With more than 40 booths set up at Bazaart, it’s probably impossible not to find something a loved one will enjoy. Long tassel earrings crafted from cascade wood, certified organic lime and coconut lip cremes, sea creature plush toys made from a variety of recycled textiles, hand- printed flour sack tea towels … and fabulously on and on.
Not surprisingly, sustainable and eco-friendly wares are a norm to these markets. Artists such as Dowdall and Spiesman really value reusing various materials in their work. “We recycle and we like to hang on to things,” Spiesman says. For example, Dowdall turns paper bags and pizza boxes into his special animal spirits and goddess paintings. “Cardboard has a real humane, non-assuming, non-pretentious feeling to it,” he explains.
Similar environmentally-friendly artwork and crafts are popular at MICA’s Art Market as well; in the past, the market had participating artists selling upcycled wares like wearable art handbags made from recycled leather and handmade jewelry fashioned from board games. This year—its 10th anniversary—approximately 275 MICA students, alumni, faculty and staff are scheduled to present a wide variety of work within the bustle and buzz of MICA’s Brown Center.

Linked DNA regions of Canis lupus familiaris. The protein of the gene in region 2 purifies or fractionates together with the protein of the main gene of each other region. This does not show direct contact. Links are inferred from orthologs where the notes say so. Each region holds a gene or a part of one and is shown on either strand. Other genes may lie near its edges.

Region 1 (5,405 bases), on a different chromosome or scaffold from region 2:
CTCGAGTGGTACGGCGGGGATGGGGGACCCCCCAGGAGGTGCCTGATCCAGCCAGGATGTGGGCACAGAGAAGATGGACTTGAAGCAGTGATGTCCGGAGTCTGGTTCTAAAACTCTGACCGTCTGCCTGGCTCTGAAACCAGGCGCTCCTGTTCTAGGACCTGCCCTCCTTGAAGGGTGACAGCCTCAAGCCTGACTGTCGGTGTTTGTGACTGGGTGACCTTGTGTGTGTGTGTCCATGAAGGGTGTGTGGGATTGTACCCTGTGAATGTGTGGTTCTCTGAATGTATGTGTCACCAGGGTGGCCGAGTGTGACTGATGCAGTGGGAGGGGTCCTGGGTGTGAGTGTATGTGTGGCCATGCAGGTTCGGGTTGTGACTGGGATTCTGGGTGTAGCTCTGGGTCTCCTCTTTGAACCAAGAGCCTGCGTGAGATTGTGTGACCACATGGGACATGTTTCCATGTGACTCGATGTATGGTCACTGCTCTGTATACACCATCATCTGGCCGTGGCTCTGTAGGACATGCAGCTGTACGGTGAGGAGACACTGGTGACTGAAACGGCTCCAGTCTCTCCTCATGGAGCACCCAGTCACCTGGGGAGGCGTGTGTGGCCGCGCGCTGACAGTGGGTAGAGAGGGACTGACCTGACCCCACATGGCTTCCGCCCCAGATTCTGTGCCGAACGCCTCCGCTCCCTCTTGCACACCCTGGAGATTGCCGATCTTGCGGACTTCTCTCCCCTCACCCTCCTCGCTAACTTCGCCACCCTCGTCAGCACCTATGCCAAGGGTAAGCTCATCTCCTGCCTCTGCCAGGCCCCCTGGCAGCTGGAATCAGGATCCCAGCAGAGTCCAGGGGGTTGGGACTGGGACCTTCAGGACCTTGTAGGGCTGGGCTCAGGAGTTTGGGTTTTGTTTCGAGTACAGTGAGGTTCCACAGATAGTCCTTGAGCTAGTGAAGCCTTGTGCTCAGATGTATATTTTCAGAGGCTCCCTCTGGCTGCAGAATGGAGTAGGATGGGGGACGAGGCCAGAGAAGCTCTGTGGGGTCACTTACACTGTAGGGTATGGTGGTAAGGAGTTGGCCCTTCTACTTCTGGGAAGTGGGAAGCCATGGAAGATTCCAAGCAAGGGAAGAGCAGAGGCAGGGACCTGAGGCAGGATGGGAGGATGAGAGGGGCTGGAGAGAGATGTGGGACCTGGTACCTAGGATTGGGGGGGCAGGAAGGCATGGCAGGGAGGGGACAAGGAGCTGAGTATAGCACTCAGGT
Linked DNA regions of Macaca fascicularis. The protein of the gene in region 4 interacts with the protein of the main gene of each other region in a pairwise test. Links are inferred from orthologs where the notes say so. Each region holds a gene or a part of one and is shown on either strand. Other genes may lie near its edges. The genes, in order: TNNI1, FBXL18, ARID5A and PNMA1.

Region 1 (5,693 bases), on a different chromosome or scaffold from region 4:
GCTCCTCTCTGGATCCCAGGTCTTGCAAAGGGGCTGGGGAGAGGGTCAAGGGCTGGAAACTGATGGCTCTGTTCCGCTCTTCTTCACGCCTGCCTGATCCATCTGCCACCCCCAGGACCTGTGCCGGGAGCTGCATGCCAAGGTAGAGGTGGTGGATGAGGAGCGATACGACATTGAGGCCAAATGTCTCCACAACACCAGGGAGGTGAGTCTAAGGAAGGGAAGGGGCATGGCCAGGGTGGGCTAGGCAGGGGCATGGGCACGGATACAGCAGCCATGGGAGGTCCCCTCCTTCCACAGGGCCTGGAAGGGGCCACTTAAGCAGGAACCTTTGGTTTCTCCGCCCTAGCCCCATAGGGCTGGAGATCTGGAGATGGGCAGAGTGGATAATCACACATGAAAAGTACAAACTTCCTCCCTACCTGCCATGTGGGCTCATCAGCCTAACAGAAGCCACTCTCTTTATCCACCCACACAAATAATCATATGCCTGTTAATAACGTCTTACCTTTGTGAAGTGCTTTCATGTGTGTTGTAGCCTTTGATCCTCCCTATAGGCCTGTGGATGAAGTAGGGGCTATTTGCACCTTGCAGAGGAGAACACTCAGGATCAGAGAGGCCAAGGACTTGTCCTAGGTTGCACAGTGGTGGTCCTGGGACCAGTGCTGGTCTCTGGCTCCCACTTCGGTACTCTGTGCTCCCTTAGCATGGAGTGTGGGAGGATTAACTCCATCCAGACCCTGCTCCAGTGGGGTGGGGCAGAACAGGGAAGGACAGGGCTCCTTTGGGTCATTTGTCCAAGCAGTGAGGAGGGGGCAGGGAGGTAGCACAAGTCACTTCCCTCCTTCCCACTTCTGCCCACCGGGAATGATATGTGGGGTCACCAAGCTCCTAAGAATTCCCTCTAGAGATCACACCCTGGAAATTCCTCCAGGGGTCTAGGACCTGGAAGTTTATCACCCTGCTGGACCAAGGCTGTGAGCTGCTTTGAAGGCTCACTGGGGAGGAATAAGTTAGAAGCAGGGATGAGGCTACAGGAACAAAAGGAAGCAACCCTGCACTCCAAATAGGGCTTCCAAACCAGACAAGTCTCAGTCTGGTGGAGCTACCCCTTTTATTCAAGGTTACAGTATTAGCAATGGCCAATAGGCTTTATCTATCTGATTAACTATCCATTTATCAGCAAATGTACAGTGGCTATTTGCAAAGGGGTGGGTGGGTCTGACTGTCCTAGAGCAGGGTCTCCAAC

Shoppers can discover emerging artists while helping raise scholarship dollars for MICA students. Artists set up their booths and tables inside the modern glass building, excited to greet shoppers and show them their creations. One of these makers is Jasjyot Singh Hans, an illustrator from New Delhi and MFA student in illustration practice at MICA. This year marks his second time participating as a vendor. “It’s a great feeling to have our work be directly available for people to make a part of their homes and lives,” he explains. “It’s been so rewarding to get responses from people, and is definitely a motivator to do more work.”
As a fairly new participant, Hans says he’s also psyched to sell at the market again because it teaches him lessons in branding and entrepreneurship as a student. He believes that the process of becoming an art vendor—“from conceptualizing the brand, doing market research, coming up with a visual identity, executing the products, setting pricing and having an inventory list”—provides solid insight into how a brand is created.